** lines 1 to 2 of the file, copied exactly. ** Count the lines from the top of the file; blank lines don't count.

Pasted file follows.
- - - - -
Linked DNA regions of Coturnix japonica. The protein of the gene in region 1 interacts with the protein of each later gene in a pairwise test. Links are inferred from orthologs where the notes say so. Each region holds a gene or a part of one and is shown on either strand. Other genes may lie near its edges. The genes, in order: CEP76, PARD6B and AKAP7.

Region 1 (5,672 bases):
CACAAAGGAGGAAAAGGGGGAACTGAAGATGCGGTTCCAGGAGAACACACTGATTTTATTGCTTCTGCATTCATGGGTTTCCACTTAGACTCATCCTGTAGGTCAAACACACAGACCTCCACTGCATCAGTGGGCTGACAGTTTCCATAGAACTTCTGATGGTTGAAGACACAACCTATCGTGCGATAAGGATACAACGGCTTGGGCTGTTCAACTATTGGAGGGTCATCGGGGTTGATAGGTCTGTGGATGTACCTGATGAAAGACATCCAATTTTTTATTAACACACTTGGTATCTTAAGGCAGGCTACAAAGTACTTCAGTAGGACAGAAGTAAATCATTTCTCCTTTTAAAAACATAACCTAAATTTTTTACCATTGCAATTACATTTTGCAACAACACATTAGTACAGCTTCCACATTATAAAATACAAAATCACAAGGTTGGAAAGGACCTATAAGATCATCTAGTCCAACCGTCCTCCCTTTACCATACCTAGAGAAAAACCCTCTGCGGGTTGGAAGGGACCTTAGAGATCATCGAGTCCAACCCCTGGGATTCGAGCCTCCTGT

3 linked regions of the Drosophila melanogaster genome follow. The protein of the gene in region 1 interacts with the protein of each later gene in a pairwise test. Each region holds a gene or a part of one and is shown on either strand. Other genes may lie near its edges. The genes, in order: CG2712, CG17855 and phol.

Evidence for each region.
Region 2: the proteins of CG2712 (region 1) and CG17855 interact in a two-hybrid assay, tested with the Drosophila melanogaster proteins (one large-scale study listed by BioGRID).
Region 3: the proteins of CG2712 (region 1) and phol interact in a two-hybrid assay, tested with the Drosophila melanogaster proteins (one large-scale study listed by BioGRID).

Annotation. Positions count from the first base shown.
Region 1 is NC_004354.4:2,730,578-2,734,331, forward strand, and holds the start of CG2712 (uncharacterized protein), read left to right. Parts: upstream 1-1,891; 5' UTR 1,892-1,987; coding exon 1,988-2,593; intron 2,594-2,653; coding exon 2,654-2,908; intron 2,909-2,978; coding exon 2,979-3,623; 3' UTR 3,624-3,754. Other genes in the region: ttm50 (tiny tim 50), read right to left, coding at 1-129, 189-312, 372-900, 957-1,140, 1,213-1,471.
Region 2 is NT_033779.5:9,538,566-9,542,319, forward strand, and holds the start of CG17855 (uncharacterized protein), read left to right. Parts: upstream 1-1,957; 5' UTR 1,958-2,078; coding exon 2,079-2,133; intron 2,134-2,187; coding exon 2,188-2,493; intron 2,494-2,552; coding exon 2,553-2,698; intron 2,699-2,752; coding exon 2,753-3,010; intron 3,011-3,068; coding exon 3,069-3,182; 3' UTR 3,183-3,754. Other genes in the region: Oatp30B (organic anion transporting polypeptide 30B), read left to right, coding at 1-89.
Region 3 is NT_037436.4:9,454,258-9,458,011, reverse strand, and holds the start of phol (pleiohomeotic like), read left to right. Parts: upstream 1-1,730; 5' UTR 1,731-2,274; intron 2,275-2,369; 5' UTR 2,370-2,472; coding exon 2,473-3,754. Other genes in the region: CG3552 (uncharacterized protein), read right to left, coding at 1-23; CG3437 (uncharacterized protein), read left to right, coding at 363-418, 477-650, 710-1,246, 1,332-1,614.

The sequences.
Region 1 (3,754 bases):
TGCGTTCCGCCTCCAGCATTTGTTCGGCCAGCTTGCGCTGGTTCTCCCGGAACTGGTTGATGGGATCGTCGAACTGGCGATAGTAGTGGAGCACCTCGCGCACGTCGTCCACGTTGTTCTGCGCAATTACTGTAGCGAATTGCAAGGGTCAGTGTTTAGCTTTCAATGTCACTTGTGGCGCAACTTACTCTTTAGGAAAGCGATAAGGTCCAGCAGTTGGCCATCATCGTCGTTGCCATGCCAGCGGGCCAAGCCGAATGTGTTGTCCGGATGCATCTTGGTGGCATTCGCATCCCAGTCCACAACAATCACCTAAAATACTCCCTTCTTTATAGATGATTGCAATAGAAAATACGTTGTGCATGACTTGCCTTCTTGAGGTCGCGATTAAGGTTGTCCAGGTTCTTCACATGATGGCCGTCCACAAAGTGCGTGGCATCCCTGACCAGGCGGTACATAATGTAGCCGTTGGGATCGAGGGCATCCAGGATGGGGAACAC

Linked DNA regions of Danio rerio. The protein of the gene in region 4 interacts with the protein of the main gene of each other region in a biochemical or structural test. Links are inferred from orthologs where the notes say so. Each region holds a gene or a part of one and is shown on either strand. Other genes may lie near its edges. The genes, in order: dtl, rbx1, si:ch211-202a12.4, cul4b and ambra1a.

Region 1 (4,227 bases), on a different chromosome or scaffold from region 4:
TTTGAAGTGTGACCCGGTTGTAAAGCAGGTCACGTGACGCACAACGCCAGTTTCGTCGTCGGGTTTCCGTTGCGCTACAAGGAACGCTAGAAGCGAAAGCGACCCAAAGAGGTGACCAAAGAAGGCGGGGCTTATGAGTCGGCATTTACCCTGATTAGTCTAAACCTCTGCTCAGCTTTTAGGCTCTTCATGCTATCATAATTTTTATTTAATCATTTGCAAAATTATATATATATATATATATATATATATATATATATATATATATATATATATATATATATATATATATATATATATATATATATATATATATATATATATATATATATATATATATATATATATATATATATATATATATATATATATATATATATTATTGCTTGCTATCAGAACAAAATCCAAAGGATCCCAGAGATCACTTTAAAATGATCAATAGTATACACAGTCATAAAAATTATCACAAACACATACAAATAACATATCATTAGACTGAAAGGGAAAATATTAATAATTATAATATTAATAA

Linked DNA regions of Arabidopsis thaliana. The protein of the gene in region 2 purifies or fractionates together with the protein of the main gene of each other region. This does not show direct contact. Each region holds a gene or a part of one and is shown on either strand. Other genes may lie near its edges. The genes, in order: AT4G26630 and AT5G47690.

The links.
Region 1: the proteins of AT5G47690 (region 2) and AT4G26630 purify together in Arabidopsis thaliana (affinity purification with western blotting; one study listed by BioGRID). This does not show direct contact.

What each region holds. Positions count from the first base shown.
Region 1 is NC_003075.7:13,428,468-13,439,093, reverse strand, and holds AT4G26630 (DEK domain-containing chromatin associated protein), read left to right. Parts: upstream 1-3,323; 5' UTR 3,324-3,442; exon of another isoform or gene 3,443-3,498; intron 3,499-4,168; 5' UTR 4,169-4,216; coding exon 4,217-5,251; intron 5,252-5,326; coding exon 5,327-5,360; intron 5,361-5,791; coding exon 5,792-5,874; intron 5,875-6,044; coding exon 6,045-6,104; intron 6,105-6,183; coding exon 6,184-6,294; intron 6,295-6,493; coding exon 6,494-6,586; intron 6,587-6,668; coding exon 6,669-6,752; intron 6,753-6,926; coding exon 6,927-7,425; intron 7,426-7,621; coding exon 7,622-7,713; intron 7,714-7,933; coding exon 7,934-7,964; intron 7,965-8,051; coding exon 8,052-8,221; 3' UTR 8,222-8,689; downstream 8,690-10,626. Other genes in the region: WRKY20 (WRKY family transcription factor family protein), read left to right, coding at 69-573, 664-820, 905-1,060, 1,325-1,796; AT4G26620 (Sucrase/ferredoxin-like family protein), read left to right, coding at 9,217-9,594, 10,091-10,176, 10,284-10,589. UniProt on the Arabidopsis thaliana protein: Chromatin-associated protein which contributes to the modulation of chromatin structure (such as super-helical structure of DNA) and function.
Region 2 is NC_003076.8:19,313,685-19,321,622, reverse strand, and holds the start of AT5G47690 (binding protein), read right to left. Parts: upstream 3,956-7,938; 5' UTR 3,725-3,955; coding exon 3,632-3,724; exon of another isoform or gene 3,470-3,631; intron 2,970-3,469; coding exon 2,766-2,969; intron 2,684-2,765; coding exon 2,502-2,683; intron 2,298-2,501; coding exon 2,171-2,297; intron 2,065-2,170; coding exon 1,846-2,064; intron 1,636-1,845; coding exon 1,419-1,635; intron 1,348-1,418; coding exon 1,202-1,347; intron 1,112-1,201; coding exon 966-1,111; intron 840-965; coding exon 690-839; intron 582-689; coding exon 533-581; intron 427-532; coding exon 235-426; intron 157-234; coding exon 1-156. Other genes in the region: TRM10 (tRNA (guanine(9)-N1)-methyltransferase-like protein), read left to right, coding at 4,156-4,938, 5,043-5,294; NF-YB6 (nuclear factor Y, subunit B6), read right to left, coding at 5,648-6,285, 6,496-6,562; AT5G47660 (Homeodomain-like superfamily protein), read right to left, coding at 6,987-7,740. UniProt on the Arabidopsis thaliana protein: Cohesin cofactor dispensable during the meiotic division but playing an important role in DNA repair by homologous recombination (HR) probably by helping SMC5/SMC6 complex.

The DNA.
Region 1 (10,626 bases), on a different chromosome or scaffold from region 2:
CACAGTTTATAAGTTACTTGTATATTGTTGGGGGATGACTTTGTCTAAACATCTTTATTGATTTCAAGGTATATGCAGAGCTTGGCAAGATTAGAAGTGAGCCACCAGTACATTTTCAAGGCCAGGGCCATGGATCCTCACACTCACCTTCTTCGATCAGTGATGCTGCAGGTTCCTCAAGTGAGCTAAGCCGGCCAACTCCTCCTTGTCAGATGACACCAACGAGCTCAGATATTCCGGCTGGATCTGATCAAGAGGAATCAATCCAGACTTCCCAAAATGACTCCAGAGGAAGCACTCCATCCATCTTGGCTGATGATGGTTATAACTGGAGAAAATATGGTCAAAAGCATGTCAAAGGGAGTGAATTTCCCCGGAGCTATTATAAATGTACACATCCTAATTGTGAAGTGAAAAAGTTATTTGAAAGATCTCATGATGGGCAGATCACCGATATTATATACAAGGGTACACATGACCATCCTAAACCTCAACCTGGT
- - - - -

Linked DNA regions of Coturnix japonica. The protein of the gene in region 1 interacts with the protein of each later gene in a pairwise test. Links are inferred from orthologs where the notes say so. Each region holds a gene or a part of one and is shown on either strand. Other genes may lie near its edges. The genes, in order: CEP76, PARD6B and AKAP7.

Region 1 (5,672 bases):